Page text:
Anti-trolley libertarianism?

This argument against the trolley problem (via) is amusing and makes some interesting points. I don’t totally buy the case that the trolley problem is useless (much less actively harmful), since I think that there are probably some important moral issues related to the action vs inaction distinction that the problem brings up, and that these are probably important for some of the society-level policy-related issues that the authors would prefer we all focus on.

The most amusing bit is a link to a comic making fun of the absurd variations on the trolley problem. Here’s one of the more interesting parts:

By thinking seriously about the trolley problem, i.e. considering what the scenario being described actually involves, we can see why it’s so limited as a moral thought experiment. It’s not just that, as the additional conditions grow, there are not any obvious right answers. It’s that every single answer is horrific, and wild examples like this take us so far afield from ordinary moral choices that they’re close to nonsensical.

I’m not completely convinced by the stretch that follows this, in which the authors argues that pondering these kinds of questions makes us more callous. Maybe it does, maybe it doesn’t. But I do think it’s worth pointing out that many, perhaps most, moral questions involve, on the one hand, uncertainty, and, on the other, both costs and benefits. Uncertainty is relevant because of risk aversion. Costs and benefits are relevant because of asymmetries in approach-avoidance conflicts (e.g., loss aversion). Moral questions involving choices of certain awfulness are inherently limited.

There are some other interesting bits, but the thing that really stood out to me was this, which reads like an argument for pretty hard core libertarianism (bolded emphasis mine):

The “who should have power over lives” question is often completely left out of philosophy lessons, which simply grant you the ability to take others’ lives and then instruct you to weigh them in accordance with your instincts as to who should live or die…. But what about situations where people are making high-level life-or-death decisions from a distance, and thus have the leisure to weigh the value of certain lives against the value of certain other lives? Perhaps the closest real-life parallels to the trolley problem are war-rooms, and areas of policy-making where “cost-benefit” calculuses are performed on lives. But in those situations, what we should often really be asking is “why does that person have that amount of power over others, and should they ever?” (answer: almost certainly not), rather than “given that X is in charge of all human life, whom should X choose to spare?” One of the writers of this article vividly recalls a creepy thought experiment they had to do at a law school orientation, based on the hypothetical that a fatal epidemic was ravaging the human population. The students in the room were required to choose three fictional people out of a possible ten to receive a newly-developed vaccine…. The groups were given biographies of the ten patients: some of them had unusual talents, some of them had dependents, some of them were children, and so on. Unsurprisingly, the exercise immediately descended into eugenics territory, as the participants, feeling that they had to make some kind of argument, began debating the worthiness of each patient and weighing their respective social utilities against each other. (It only occurred to one of the groups to simply draw lots, which would clearly have been the only remotely fair course of action in real life.) This is a pretty good demonstration of why no individual person, or small group of elites, should actually have decision-making authority in extreme situations like this: all examinations of who “deserves” to live rapidly become unsettling, as the decision-maker’s subjective judgments about the value of other people’s lives are given a false veneer of legitimacy through a dispassionate listing of supposedly-objective “criteria.”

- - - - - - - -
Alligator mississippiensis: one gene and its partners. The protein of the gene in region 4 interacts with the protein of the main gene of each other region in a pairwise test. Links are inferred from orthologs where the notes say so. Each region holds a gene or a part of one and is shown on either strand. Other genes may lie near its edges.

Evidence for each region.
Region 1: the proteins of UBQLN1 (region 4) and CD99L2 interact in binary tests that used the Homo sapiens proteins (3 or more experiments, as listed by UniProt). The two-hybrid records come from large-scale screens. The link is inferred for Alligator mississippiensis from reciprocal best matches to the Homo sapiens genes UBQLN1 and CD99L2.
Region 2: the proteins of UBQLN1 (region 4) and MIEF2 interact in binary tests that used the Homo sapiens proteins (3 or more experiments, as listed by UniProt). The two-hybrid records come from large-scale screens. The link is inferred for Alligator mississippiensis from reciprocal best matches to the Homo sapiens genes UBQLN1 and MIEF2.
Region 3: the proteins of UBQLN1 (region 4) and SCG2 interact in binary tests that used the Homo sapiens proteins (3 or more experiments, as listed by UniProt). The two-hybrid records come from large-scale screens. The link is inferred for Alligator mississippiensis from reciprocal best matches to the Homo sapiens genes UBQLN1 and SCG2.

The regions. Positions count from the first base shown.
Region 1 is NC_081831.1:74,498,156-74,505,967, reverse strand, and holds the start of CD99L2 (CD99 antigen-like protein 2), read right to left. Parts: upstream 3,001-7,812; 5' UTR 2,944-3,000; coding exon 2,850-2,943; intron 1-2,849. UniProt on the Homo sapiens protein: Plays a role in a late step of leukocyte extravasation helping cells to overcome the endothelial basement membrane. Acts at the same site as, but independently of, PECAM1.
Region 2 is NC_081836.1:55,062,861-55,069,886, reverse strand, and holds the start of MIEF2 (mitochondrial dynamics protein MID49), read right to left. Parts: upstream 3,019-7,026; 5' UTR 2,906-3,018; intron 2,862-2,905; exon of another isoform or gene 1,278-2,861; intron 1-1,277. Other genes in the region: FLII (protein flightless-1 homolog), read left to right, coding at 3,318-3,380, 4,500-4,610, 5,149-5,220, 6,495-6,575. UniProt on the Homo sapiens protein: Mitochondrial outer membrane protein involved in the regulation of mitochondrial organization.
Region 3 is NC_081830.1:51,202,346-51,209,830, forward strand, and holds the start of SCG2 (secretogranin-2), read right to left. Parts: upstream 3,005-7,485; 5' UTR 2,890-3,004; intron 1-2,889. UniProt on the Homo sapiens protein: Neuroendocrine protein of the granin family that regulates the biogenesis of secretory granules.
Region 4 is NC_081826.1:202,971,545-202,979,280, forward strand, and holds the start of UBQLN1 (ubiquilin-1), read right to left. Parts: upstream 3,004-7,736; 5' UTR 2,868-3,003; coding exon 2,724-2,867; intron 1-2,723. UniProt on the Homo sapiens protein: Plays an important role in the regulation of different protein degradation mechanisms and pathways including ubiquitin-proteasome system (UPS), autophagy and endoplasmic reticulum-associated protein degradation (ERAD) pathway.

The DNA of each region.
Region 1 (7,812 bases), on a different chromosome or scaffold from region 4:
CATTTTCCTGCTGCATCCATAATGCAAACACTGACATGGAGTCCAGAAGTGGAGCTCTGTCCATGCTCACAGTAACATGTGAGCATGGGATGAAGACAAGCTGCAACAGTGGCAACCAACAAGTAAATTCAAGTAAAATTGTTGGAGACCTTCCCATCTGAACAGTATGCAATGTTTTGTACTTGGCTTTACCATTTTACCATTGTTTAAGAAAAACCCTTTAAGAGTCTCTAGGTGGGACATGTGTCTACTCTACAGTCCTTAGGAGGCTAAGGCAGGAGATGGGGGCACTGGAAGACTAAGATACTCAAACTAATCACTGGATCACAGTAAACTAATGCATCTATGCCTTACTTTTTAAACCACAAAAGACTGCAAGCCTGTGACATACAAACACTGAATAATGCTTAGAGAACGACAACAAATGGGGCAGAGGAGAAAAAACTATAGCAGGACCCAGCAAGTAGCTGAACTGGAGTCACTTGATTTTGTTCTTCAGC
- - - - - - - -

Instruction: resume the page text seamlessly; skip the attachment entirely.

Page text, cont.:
Later in the essay, they ask:

Is being rich in a time of poverty justifiable? … Does capitalism unfairly exploit workers?

To which they answer “No” and “Yes,” so it’s clear that they’re not really making a case for libertarianism. Plus, the “about” page for Current Affairs has this unattributed quote placed fairly prominently:

“The Wall Street Journal of surrealistic left-wing policy journals.”

Then again, just below this, it has two more unattributed quotes:

“If Christopher Hitchens and Willy Wonka had edited a magazine together, it might have resembled Current Affairs.”

“The only sensible anarchist thinking coming out of contemporary print media.”

So maybe this apparent inconsistency is just wacky anarchism? Anyway, the whole essay is worth a read.